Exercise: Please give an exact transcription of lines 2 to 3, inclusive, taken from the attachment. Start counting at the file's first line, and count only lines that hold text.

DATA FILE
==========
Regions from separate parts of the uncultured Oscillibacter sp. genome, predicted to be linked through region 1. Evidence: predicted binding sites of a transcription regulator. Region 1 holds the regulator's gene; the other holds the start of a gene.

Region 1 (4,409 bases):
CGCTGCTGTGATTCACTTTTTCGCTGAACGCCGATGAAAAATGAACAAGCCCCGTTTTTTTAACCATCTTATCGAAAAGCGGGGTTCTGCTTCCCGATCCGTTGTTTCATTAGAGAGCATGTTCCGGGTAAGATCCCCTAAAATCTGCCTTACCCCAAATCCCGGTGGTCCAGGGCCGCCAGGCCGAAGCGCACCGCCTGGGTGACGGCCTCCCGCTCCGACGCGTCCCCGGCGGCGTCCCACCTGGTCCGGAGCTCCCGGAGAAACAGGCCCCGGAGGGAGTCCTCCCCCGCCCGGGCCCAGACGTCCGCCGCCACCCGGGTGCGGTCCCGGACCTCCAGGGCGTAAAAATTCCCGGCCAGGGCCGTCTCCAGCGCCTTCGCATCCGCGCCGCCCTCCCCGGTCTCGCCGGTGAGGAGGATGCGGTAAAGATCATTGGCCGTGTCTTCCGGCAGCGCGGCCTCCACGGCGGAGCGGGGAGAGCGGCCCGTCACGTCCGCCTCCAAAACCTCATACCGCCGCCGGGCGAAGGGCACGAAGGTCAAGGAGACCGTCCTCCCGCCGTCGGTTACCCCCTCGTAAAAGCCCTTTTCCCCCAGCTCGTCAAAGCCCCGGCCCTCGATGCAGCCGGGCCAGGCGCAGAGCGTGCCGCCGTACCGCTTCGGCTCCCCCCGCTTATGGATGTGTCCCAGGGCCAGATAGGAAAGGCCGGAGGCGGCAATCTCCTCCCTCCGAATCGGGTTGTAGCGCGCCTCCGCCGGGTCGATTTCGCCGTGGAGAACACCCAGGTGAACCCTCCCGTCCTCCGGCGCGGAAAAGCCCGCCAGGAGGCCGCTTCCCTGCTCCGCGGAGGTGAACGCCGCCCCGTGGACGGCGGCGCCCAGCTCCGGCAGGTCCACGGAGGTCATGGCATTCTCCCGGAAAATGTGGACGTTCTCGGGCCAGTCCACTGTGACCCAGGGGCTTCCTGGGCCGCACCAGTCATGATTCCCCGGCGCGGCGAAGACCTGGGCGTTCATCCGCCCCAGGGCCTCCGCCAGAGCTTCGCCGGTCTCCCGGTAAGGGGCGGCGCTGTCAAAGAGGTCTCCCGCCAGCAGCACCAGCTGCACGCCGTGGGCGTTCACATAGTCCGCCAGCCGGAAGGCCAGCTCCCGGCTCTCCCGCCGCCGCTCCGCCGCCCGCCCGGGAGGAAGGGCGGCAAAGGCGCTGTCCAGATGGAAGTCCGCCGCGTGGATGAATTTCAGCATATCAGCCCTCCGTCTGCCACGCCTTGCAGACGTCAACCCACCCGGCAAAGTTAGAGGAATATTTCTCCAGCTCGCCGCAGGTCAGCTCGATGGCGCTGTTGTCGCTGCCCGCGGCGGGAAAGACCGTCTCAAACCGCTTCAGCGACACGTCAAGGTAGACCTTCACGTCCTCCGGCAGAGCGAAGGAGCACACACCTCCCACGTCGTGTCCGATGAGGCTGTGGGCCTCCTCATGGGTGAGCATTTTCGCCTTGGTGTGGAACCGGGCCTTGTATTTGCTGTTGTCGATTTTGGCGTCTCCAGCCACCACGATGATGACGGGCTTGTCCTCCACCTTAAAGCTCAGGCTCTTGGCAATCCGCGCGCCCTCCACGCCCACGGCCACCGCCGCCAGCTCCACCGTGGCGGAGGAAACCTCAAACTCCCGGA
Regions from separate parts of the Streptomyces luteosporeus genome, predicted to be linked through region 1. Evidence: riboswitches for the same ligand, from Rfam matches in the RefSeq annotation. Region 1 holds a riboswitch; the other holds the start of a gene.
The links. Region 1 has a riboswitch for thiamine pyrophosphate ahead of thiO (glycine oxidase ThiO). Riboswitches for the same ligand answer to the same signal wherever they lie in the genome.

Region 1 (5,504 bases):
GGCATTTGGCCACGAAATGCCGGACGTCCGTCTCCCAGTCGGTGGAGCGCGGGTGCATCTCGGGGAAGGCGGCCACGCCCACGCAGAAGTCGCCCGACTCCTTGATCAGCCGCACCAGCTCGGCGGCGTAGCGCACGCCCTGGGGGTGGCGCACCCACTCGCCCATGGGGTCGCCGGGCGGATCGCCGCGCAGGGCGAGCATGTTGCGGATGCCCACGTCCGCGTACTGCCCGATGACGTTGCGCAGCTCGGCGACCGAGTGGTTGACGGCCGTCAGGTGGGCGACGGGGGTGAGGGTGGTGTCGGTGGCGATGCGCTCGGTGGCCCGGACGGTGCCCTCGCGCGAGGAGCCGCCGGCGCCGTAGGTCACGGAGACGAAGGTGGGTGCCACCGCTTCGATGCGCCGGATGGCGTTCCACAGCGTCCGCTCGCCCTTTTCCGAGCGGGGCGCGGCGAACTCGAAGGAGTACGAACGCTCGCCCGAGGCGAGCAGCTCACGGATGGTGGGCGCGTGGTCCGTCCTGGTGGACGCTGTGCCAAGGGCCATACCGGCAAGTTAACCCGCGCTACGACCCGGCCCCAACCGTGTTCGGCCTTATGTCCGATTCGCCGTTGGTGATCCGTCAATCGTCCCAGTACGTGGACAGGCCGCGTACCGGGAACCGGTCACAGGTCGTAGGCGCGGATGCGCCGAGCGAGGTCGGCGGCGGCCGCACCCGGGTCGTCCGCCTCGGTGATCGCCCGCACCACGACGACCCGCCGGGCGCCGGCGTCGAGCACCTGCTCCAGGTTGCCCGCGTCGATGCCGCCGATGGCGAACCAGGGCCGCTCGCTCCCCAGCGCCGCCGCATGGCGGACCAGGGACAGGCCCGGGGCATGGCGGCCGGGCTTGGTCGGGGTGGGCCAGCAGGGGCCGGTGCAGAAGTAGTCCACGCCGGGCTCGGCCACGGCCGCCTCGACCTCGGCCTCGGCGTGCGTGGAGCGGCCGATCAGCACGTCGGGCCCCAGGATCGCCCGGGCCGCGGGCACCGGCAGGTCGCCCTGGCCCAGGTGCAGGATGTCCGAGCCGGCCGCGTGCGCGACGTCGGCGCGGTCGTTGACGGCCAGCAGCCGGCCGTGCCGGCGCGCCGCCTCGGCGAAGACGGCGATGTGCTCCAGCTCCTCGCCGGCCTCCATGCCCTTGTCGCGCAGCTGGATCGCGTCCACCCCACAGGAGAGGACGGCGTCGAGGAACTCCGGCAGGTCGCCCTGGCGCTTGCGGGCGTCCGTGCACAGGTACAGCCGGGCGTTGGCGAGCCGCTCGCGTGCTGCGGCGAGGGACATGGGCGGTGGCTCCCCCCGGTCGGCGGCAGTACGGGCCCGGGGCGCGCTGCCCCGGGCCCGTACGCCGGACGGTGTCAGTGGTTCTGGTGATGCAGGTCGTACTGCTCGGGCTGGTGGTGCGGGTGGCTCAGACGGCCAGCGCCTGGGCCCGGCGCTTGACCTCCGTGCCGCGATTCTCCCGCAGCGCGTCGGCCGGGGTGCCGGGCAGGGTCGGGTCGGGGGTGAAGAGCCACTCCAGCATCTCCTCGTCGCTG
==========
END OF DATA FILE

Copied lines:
Region 1 (4,409 bases):
CGCTGCTGTGATTCACTTTTTCGCTGAACGCCGATGAAAAATGAACAAGCCCCGTTTTTTTAACCATCTTATCGAAAAGCGGGGTTCTGCTTCCCGATCCGTTGTTTCATTAGAGAGCATGTTCCGGGTAAGATCCCCTAAAATCTGCCTTACCCCAAATCCCGGTGGTCCAGGGCCGCCAGGCCGAAGCGCACCGCCTGGGTGACGGCCTCCCGCTCCGACGCGTCCCCGGCGGCGTCCCACCTGGTCCGGAGCTCCCGGAGAAACAGGCCCCGGAGGGAGTCCTCCCCCGCCCGGGCCCAGACGTCCGCCGCCACCCGGGTGCGGTCCCGGACCTCCAGGGCGTAAAAATTCCCGGCCAGGGCCGTCTCCAGCGCCTTCGCATCCGCGCCGCCCTCCCCGGTCTCGCCGGTGAGGAGGATGCGGTAAAGATCATTGGCCGTGTCTTCCGGCAGCGCGGCCTCCACGGCGGAGCGGGGAGAGCGGCCCGTCACGTCCGCCTCCAAAACCTCATACCGCCGCCGGGCGAAGGGCACGAAGGTCAAGGAGACCGTCCTCCCGCCGTCGGTTACCCCCTCGTAAAAGCCCTTTTCCCCCAGCTCGTCAAAGCCCCGGCCCTCGATGCAGCCGGGCCAGGCGCAGAGCGTGCCGCCGTACCGCTTCGGCTCCCCCCGCTTATGGATGTGTCCCAGGGCCAGATAGGAAAGGCCGGAGGCGGCAATCTCCTCCCTCCGAATCGGGTTGTAGCGCGCCTCCGCCGGGTCGATTTCGCCGTGGAGAACACCCAGGTGAACCCTCCCGTCCTCCGGCGCGGAAAAGCCCGCCAGGAGGCCGCTTCCCTGCTCCGCGGAGGTGAACGCCGCCCCGTGGACGGCGGCGCCCAGCTCCGGCAGGTCCACGGAGGTCATGGCATTCTCCCGGAAAATGTGGACGTTCTCGGGCCAGTCCACTGTGACCCAGGGGCTTCCTGGGCCGCACCAGTCATGATTCCCCGGCGCGGCGAAGACCTGGGCGTTCATCCGCCCCAGGGCCTCCGCCAGAGCTTCGCCGGTCTCCCGGTAAGGGGCGGCGCTGTCAAAGAGGTCTCCCGCCAGCAGCACCAGCTGCACGCCGTGGGCGTTCACATAGTCCGCCAGCCGGAAGGCCAGCTCCCGGCTCTCCCGCCGCCGCTCCGCCGCCCGCCCGGGAGGAAGGGCGGCAAAGGCGCTGTCCAGATGGAAGTCCGCCGCGTGGATGAATTTCAGCATATCAGCCCTCCGTCTGCCACGCCTTGCAGACGTCAACCCACCCGGCAAAGTTAGAGGAATATTTCTCCAGCTCGCCGCAGGTCAGCTCGATGGCGCTGTTGTCGCTGCCCGCGGCGGGAAAGACCGTCTCAAACCGCTTCAGCGACACGTCAAGGTAGACCTTCACGTCCTCCGGCAGAGCGAAGGAGCACACACCTCCCACGTCGTGTCCGATGAGGCTGTGGGCCTCCTCATGGGTGAGCATTTTCGCCTTGGTGTGGAACCGGGCCTTGTATTTGCTGTTGTCGATTTTGGCGTCTCCAGCCACCACGATGATGACGGGCTTGTCCTCCACCTTAAAGCTCAGGCTCTTGGCAATCCGCGCGCCCTCCACGCCCACGGCCACCGCCGCCAGCTCCACCGTGGCGGAGGAAACCTCAAACTCCCGGA